Bin Laden threatens attacks/offers truce
CAIRO, Egypt - Osama bin Laden warned in an audiotape aired Thursday that his fighters are preparing new attacks in the United States but offered the American people a "long-term truce" without specifying the conditions.
The tape, portions of which were aired on Al-Jazeera television, was the first from the al-Qaida leader in more than a year. It came only days after a U.S. airstrike in Pakistan that targeted bin Laden's deputy, Ayman al-Zawahri, and reportedly killed four leading al-Qaida figures, possibly including al-Zawahri's son-in-law.
There was no mention of that attack in the tape, which Al-Jazeera said was recorded in January. The network initially reported it believed the tape was made in December, but later corrected itself on the air. Editors at the station said they could not comment on how they knew when it was made.
The CIA has authenticated the voice on the tape as that of bin Laden, an agency official said. The al-Qaida leader is believed to be hiding in the border region between Afghanistan and Pakistan.
Beyond confirming that bin Laden remains alive, the tape could be aimed at projecting an image of strength to al-Qaida sympathizers and portray the group as still capable of launching attacks despite blows against it, analysts said.
The White House rejected the truce offer.
The United States will not let up in the war on terror despite bin Laden's latest threats, White House press secretary Scott McClellan said. "We do not negotiate with terrorists," McClellan said. "We put them out of business."
U.S. counterterror officials said Thursday they have seen no specific or credible intelligence to indicate an impending al-Qaida attack on the United States. The Homeland Security Department has no immediate plans to raise the national terror alert, spokesman Russ Knocke said.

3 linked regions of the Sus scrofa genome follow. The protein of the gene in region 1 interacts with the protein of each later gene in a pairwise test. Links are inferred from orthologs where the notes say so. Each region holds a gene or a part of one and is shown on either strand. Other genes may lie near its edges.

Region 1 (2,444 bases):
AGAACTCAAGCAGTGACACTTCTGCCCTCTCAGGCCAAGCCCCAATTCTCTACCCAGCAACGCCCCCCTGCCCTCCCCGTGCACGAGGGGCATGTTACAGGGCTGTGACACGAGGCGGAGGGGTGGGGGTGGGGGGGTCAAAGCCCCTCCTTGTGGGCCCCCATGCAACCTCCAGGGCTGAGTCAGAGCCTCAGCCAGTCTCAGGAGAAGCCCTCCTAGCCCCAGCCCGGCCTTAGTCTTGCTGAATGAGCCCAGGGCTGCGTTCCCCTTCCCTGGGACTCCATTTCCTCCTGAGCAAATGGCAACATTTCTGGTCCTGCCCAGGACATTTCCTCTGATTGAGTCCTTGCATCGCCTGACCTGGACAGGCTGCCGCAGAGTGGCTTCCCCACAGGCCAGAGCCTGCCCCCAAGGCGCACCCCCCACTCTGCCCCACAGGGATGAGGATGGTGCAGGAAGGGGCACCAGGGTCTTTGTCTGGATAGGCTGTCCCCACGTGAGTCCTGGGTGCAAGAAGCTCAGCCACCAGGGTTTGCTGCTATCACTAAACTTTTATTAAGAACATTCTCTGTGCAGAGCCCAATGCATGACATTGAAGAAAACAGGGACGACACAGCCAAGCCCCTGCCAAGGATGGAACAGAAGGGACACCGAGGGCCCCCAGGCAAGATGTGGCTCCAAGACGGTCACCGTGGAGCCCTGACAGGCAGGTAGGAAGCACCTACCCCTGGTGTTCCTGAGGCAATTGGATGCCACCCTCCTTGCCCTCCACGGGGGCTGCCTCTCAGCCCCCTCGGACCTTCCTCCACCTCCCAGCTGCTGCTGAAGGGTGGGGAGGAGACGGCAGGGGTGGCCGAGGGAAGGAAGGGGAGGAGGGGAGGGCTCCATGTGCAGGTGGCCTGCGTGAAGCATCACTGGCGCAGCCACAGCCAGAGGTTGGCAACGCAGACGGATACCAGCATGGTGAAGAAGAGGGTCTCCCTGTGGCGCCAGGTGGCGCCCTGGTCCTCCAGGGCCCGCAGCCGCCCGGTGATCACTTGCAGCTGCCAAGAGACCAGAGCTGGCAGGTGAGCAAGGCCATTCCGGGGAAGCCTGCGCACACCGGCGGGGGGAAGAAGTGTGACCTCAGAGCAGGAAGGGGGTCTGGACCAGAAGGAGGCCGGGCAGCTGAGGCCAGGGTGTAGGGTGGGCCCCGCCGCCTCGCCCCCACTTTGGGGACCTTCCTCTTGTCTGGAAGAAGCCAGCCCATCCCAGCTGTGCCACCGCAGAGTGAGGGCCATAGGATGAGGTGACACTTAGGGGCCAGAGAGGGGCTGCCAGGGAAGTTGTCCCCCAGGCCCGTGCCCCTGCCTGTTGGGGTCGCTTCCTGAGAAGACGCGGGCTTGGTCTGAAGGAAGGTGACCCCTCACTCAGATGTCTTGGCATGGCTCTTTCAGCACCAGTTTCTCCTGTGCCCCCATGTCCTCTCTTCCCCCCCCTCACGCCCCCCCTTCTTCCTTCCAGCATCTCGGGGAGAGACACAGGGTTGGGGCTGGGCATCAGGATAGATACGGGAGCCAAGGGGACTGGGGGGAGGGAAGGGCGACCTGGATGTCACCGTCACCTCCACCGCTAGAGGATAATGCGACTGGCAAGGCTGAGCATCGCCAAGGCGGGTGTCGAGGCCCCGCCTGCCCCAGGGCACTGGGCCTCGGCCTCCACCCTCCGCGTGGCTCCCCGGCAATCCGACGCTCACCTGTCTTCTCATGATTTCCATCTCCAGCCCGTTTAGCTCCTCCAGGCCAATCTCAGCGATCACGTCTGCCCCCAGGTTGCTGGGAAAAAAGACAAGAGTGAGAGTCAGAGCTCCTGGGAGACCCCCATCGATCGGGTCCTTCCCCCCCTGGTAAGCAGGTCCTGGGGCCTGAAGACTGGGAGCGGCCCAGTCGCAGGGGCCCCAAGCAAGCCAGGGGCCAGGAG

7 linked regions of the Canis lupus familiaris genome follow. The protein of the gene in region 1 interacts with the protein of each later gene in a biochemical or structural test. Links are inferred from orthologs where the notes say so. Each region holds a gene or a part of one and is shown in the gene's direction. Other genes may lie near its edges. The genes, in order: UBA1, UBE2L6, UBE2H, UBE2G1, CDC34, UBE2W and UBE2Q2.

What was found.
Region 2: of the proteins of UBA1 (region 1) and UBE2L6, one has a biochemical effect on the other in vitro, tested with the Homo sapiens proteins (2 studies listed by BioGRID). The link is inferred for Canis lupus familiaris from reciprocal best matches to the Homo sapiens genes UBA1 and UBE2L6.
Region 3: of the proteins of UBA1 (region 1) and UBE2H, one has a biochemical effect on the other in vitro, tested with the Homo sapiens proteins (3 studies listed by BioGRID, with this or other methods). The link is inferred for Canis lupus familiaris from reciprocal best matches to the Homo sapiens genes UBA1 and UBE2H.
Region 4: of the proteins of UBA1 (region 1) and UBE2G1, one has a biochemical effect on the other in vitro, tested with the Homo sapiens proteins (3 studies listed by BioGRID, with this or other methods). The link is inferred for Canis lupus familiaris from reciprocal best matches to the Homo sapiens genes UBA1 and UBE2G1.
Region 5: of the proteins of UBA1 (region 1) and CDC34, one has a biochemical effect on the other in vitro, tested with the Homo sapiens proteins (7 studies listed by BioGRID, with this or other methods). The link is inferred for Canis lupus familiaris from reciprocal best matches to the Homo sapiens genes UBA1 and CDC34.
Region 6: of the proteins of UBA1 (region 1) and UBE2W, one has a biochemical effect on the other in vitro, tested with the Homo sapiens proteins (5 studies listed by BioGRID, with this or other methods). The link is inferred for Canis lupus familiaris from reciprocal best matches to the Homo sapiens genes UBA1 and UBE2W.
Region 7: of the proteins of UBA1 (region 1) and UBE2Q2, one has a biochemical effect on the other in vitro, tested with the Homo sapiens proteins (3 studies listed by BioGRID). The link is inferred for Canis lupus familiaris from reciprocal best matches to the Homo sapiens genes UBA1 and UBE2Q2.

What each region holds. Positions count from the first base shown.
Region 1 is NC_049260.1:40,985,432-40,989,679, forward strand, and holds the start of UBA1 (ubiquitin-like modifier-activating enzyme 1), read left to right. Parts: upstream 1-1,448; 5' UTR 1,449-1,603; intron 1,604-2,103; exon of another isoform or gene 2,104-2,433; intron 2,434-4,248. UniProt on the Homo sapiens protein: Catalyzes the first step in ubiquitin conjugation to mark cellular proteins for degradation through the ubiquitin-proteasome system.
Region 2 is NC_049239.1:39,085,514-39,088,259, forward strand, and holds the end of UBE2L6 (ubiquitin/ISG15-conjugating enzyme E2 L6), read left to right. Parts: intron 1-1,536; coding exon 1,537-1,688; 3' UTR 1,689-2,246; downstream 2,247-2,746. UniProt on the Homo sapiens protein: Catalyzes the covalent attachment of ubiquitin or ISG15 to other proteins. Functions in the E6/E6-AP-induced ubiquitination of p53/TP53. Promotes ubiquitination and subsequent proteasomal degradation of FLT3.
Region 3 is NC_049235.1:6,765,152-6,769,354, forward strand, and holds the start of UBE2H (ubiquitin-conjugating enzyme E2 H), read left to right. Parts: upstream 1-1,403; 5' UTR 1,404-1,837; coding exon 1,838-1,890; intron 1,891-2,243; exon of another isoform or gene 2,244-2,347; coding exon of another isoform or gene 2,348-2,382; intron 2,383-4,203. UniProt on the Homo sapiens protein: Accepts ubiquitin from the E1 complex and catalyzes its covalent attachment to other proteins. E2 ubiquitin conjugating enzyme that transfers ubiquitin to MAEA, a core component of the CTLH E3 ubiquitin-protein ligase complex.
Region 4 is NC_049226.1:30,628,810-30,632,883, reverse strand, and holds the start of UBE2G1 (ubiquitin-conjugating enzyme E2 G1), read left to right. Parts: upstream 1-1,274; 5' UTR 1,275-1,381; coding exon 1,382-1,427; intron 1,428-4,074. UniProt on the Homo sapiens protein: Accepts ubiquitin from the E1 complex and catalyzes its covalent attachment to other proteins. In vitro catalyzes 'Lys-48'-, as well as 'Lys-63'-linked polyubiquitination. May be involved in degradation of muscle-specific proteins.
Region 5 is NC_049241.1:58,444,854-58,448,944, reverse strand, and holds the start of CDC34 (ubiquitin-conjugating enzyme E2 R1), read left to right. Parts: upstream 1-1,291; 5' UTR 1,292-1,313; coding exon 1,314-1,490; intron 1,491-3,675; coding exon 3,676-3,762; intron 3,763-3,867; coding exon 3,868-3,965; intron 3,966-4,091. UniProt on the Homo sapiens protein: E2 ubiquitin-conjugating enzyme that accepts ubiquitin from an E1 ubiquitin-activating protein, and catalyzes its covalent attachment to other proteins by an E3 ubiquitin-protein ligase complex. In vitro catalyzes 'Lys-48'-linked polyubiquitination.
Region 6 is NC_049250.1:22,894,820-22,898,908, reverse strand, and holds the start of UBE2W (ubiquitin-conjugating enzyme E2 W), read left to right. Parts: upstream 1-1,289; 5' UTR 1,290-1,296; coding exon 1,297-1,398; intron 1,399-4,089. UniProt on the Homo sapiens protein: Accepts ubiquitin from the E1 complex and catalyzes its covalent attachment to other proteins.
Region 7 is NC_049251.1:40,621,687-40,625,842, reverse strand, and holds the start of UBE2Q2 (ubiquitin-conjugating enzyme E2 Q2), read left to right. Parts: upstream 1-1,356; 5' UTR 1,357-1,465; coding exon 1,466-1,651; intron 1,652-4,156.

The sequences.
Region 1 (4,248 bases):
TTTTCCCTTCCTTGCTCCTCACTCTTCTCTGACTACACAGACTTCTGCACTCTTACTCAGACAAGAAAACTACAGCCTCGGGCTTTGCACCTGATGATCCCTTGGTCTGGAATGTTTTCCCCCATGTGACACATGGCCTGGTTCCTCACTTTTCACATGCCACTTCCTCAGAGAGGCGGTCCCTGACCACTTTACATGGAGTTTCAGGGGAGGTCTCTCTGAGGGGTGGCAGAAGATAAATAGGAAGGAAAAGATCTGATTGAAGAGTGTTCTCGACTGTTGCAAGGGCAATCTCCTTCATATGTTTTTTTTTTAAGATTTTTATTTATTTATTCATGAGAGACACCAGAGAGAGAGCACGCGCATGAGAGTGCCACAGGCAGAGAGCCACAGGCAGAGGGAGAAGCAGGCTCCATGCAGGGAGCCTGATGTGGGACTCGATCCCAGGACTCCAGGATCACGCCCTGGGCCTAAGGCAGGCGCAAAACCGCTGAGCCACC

In the tape, bin Laden spoke in a soft voice, as he has in previous recordings, but his tone was flatter than in the past and had an echo, as if recorded indoors. He presented his message with a combination of threats, vows his followers can fight forever and a tone of reconciliation, insisting he wants to offer a way to end the wars in Iraq and Afghanistan.
He even recommended a book for Americans to read — "The Rogue State," apparently a book of the same title by American author William Blum. He said it offers the path to peace — that America must apologize to victims of the wars and promise never to "interfere" in other nations — though it was not clear if these were conditions for the truce.
Bin Laden said he decided to make a statement to the American people because he said President Bush was pushing ahead despite polls which showed "an overwhelming majority of you want the withdrawal of American troops from Iraq."
He said the Bush administration was lying about victories in the Iraq war. Bin Laden insisted the insurgents will eventually win the conflict, which he said is only strengthening the cause of the "mujahedeen," or holy warriors.
But he said that even if the U.S. does prevail in the war, "the nights and days will not pass without us taking vengeance like on Sept. 11, God permitting."
He warned that security measures in the West and the United States could not prevent attacks there, citing the July 7 bombings in London that killed 56 people.
"The delay in similar operations happening in America has not been because of failure to break through your security measures," he said. "The operations are under preparation and you will see them in your homes the minute they are through (with preparations), with God's permission."